A new teacher who has been observing some of my classes lately as part of her ESL Teacher training asked me this question the other day: "How do I teach speaking?".
At first I thought it was a joke question, because to me the answer seemed so simple, but when I realized that it was a serious question, I had to stop and think about if for a second. At first glance, teaching speaking simply involves providing your students with as many chances to speak as is possible - sometimes in a controlled context, and sometimes in a free context.
The first thing to keep in mind is that when we are helping our language students learn to speak English, we are not actually teaching them to speak. Unless they are infants, they already know how to do that. What we are really helping them with falls into three categories
1. improving fluency (speaking smoothly)
2. improving pronunciation (saying words properly)
3. improving enunciation (Saying words/phrases clearly - I think this includes word and sentence intonation)
Some would say that vocabulary, grammar, and cultural usage also fall into how we teach speaking, but I'd say that while they are critical, they are not only in the domain of speaking. Speaking is about using our mouth and vocal cords to make sounds that people understand as language. It certainly involves other elements like grammar and vocabulary, but they aren't the core of it.
So, back to the main question of how to teach speaking. Let's look at each of the three elements I mentioned above
Fluency comes from practice - plain and simple. However it needs to be practice that involves extended use of the language and use of extended sentences. You can not build fluency by repeating single words or short phrases. Fluency at its heart relates to being able to speak for longer periods of time in a smooth way. Broadly speaking, here are a few things that can help build fluency:
1. speeches or presentations
2. group discussions
3. role plays
4. negotiations and debates
5. interviews and meetings
6. chatting in small groups
Pronunciation is the ability to say words properly with the correct sounds in the correct places. This is a skill that can take a VERY long to develop, but with consistent work and practice, it can be done. There are two keys to proper pronunciation 1) tons of native speaker input and 2) tons of speaking by the learner with native speakers. However, practice and lessons that target specific trouble areas can make a huge difference in a student's ability to deal with issues in pronunciation.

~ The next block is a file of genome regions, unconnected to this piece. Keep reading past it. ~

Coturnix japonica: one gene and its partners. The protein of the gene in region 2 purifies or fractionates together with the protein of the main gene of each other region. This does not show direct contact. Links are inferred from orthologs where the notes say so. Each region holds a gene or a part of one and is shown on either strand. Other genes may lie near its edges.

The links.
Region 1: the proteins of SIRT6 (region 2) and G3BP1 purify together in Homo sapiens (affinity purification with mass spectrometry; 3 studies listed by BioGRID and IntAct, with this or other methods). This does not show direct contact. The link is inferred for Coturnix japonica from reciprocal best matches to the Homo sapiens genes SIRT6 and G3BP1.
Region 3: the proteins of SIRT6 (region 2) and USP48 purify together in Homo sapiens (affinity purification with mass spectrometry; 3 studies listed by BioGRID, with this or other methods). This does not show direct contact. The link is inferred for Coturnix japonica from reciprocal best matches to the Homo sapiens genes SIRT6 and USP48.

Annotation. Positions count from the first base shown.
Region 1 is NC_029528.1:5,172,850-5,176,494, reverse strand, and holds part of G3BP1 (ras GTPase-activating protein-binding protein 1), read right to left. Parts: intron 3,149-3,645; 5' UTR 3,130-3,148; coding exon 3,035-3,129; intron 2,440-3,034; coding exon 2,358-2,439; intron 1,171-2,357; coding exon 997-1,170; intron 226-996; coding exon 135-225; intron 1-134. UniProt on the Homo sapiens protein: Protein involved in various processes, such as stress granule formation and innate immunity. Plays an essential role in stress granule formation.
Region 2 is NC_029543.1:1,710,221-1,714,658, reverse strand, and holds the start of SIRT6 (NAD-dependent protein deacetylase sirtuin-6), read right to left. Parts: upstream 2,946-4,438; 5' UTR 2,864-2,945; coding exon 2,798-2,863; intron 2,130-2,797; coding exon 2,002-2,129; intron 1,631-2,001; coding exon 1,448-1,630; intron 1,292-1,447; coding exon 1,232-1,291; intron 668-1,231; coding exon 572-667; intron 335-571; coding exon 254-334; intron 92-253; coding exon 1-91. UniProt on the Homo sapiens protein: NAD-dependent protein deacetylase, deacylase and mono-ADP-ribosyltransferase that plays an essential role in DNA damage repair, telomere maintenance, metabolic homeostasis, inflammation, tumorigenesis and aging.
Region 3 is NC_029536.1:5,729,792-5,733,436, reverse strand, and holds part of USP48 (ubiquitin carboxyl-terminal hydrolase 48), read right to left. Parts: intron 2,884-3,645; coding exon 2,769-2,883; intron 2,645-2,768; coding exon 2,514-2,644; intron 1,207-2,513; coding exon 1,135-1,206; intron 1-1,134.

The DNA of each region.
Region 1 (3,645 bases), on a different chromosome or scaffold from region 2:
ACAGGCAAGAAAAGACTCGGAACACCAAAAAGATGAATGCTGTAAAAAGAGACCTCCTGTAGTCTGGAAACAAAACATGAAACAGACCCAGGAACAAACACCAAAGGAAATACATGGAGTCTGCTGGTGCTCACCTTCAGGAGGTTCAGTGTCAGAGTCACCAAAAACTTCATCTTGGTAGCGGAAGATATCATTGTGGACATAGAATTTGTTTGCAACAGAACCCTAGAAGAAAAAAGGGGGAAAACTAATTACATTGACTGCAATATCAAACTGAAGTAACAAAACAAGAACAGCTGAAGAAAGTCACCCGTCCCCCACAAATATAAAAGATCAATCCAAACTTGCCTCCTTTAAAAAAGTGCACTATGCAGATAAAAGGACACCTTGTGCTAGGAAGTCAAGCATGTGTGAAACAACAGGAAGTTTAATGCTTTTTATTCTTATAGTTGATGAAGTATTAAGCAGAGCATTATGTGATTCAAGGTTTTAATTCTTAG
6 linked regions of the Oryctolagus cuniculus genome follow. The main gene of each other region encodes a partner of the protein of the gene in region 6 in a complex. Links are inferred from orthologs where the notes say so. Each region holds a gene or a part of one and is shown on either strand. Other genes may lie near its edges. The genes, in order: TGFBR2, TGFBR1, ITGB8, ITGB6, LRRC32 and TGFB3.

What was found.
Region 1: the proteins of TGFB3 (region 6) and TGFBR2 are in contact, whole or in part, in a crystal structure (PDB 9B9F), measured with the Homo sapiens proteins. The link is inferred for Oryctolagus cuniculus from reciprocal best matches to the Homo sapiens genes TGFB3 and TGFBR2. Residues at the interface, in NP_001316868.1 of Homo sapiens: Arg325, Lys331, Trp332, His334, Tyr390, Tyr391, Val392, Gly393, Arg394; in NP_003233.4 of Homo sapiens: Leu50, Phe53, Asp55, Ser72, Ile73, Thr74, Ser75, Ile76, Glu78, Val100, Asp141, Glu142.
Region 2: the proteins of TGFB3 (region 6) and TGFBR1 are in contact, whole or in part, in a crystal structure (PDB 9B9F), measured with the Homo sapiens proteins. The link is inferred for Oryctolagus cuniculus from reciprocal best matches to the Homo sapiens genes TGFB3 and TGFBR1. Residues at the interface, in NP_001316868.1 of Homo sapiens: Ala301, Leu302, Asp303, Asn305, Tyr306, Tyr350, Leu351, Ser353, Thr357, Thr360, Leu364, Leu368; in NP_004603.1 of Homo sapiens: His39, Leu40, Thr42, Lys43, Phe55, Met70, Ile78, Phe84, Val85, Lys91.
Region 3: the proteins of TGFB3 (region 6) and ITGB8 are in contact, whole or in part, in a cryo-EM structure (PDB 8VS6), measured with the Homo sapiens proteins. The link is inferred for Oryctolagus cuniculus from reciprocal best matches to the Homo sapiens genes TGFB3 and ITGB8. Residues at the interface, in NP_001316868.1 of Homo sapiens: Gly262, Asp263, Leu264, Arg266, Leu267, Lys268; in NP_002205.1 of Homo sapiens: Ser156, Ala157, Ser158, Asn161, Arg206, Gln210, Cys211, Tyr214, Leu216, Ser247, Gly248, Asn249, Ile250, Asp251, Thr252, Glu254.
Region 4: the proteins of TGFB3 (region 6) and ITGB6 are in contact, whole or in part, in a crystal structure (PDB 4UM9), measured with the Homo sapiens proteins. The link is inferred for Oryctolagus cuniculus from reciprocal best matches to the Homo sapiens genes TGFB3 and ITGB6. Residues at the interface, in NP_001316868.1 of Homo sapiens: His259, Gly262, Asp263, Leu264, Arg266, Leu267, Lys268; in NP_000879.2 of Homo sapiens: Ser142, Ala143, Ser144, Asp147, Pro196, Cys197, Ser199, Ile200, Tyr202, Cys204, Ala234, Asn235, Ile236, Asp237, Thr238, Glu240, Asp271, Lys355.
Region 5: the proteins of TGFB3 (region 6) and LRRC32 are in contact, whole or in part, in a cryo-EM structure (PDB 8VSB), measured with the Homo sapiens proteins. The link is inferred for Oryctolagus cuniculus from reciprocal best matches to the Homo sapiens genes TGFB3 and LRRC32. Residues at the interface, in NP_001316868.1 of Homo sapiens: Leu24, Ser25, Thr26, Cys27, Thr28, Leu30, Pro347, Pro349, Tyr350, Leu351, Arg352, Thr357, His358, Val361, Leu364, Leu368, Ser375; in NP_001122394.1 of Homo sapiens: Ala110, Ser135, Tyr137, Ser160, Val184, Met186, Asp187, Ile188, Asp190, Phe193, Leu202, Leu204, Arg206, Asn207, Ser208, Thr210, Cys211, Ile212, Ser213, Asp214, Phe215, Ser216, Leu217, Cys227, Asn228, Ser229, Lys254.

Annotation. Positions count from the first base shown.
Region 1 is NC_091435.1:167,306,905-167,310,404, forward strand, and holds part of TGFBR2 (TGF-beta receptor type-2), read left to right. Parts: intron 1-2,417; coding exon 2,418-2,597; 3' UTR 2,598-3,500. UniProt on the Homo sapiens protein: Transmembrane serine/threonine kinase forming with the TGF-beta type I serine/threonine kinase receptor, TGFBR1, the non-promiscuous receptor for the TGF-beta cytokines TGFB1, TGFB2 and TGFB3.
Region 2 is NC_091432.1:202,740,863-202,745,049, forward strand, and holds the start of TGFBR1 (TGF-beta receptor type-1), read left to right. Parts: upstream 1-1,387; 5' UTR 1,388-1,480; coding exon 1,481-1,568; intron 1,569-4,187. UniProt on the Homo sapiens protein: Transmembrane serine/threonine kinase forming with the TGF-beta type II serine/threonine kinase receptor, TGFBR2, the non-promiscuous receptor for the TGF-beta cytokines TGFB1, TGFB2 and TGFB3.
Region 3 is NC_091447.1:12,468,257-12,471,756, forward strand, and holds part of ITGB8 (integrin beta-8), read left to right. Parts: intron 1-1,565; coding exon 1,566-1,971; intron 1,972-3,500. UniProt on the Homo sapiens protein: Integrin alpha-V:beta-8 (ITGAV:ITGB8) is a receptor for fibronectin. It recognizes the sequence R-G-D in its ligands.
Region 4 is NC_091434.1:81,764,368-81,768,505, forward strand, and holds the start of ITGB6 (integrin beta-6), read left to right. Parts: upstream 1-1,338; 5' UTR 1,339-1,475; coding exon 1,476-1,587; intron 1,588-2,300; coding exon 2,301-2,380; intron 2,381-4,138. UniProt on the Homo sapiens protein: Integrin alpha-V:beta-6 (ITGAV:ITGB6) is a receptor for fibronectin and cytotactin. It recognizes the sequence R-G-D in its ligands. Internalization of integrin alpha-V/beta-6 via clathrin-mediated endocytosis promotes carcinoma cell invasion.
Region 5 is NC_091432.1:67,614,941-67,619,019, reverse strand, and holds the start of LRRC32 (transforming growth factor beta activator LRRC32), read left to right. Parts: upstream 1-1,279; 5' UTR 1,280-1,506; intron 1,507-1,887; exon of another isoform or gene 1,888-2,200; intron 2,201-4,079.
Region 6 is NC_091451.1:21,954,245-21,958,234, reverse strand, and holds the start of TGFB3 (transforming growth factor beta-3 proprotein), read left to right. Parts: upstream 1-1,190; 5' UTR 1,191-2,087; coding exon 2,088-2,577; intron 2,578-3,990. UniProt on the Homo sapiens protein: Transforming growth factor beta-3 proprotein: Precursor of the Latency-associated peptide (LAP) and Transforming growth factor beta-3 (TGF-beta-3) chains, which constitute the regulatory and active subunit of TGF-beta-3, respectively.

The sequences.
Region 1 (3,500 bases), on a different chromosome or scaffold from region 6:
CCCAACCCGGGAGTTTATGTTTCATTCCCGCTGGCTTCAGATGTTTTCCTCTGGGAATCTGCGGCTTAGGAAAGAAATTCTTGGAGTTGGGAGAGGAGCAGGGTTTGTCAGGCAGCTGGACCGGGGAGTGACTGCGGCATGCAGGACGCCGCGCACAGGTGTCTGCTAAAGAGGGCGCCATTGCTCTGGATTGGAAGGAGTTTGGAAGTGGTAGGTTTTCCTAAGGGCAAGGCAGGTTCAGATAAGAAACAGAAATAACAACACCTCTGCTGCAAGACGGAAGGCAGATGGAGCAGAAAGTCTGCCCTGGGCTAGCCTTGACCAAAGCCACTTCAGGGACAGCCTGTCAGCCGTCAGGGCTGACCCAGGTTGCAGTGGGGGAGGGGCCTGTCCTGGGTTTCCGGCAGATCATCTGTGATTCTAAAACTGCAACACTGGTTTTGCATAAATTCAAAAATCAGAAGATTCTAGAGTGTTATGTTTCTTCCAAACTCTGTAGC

1. working on specific vowels
2. working on trouble consonants (e.g. th for French speakers)
3. working on understanding movement and location of mouth and tongue when making sounds
Enunciation is speaking clearly - perhaps better understood by its opposite which is mumbling or slurring words. Enunciation is a very important aspect of speaking in that poor enunciation can make someone almost impossible to understand. Again improvements in enunciation come from exposure to native speakers, and plenty of natural practice. Of course focused work targeting problem areas can help a great deal as well. Things that can be done to help with enunciation include:
1. focused work on trouble word combinations
2. working on reductions (want to –> wanna)
3. working on sentence level stress points
4. working on word level stress points (e.g. differences between noun/verb forms of same word record/record)
5. working on sentence level intonation patterns
As you may have noticed I haven't provided any specific lesson ideas on how to teach speaking. There are literally hundreds of different activities that you can use in myraid different situations. There isn't one right way, or even one right sequence. Just be sure to give your students plenty of time for talking freely, supplement this with targeted exercises and practice, and actively encourage your students to listen to and speak with as many native speakers as they possibly can on a regular basis.